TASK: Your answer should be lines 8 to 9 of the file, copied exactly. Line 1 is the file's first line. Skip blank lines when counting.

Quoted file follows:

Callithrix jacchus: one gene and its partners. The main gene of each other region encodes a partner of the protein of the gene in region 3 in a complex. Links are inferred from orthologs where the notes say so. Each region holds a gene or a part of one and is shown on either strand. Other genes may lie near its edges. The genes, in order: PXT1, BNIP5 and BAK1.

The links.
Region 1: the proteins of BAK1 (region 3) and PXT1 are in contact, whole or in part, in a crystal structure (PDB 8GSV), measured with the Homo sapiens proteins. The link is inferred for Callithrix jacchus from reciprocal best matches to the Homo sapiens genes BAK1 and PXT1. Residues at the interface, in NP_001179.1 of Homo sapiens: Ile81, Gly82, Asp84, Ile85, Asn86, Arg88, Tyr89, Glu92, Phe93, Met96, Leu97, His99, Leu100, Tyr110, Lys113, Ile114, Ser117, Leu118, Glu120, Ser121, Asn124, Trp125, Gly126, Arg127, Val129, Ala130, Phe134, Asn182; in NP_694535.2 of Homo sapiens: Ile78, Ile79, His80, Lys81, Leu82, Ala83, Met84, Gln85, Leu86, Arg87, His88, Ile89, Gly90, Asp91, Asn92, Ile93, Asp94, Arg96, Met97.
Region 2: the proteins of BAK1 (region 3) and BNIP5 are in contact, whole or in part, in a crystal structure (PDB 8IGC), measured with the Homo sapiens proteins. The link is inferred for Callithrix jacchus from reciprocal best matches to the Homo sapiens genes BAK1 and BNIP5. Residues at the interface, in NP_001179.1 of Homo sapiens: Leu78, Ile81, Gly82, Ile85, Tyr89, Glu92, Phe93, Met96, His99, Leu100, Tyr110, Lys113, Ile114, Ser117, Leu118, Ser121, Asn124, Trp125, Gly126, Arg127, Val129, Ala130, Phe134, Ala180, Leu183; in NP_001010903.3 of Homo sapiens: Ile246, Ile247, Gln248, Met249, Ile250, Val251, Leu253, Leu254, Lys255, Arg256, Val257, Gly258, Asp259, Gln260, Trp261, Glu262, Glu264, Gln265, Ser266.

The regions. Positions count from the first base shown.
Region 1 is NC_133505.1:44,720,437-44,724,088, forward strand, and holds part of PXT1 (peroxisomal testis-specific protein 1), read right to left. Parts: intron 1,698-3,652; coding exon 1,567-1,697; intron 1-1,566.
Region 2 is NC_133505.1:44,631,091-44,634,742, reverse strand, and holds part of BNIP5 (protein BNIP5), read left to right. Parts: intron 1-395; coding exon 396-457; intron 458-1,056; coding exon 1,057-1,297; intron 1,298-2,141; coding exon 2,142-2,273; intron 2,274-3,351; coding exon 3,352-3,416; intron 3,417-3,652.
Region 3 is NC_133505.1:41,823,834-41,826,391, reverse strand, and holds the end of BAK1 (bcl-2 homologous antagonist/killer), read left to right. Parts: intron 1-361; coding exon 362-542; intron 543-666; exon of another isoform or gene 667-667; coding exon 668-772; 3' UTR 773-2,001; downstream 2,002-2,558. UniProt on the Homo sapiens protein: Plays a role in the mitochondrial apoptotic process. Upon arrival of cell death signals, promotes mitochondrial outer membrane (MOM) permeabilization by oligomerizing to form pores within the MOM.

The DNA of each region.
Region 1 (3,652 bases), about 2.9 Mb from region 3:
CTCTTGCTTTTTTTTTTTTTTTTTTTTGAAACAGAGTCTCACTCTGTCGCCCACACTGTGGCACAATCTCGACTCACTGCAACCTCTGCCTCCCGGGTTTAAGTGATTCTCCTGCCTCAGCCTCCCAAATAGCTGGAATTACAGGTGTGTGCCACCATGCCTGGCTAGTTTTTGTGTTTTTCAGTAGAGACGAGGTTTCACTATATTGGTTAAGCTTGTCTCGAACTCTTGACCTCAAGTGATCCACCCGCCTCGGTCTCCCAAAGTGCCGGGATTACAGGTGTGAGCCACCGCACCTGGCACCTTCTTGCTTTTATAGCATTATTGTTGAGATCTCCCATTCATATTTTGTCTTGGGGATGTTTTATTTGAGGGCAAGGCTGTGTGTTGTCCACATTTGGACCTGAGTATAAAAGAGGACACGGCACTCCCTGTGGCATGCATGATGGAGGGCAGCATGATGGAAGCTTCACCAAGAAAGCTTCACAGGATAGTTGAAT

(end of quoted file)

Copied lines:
Region 3 is NC_133505.1:41,823,834-41,826,391, reverse strand, and holds the end of BAK1 (bcl-2 homologous antagonist/killer), read left to right. Parts: intron 1-361; coding exon 362-542; intron 543-666; exon of another isoform or gene 667-667; coding exon 668-772; 3' UTR 773-2,001; downstream 2,002-2,558. UniProt on the Homo sapiens protein: Plays a role in the mitochondrial apoptotic process. Upon arrival of cell death signals, promotes mitochondrial outer membrane (MOM) permeabilization by oligomerizing to form pores within the MOM.

The DNA of each region.